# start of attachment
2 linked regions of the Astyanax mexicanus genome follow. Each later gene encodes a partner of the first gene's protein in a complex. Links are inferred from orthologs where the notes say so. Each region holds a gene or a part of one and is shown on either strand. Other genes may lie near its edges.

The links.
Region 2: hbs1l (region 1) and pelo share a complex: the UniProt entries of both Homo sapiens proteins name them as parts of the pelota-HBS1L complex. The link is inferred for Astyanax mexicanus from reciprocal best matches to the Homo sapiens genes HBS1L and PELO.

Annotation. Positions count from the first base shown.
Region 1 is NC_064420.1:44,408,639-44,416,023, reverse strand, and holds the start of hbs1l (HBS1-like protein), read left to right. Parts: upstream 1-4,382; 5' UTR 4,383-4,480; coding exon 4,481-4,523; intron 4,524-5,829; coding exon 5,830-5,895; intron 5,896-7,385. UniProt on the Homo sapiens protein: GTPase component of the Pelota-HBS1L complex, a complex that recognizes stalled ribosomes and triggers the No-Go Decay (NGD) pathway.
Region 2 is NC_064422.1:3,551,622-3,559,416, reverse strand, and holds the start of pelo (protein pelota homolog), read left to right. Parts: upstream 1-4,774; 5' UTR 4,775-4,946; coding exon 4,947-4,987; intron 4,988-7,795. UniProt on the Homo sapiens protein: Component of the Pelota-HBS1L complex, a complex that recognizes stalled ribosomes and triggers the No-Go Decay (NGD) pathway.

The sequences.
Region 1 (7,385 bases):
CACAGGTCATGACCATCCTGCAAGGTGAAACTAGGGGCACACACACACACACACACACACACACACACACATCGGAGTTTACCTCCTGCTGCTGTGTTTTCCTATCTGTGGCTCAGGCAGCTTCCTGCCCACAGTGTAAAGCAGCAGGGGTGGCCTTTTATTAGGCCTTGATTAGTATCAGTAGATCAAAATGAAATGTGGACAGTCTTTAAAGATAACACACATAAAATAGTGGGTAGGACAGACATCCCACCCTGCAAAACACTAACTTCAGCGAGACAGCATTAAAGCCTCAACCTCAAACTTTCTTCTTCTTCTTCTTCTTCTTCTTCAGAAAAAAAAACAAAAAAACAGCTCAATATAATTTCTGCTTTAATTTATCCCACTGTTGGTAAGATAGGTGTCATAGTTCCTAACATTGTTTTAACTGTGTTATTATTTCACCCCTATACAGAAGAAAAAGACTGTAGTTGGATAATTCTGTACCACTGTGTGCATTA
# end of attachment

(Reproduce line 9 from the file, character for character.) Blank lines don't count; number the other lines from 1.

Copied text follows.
CACAGGTCATGACCATCCTGCAAGGTGAAACTAGGGGCACACACACACACACACACACACACACACACACATCGGAGTTTACCTCCTGCTGCTGTGTTTTCCTATCTGTGGCTCAGGCAGCTTCCTGCCCACAGTGTAAAGCAGCAGGGGTGGCCTTTTATTAGGCCTTGATTAGTATCAGTAGATCAAAATGAAATGTGGACAGTCTTTAAAGATAACACACATAAAATAGTGGGTAGGACAGACATCCCACCCTGCAAAACACTAACTTCAGCGAGACAGCATTAAAGCCTCAACCTCAAACTTTCTTCTTCTTCTTCTTCTTCTTCTTCAGAAAAAAAAACAAAAAAACAGCTCAATATAATTTCTGCTTTAATTTATCCCACTGTTGGTAAGATAGGTGTCATAGTTCCTAACATTGTTTTAACTGTGTTATTATTTCACCCCTATACAGAAGAAAAAGACTGTAGTTGGATAATTCTGTACCACTGTGTGCATTA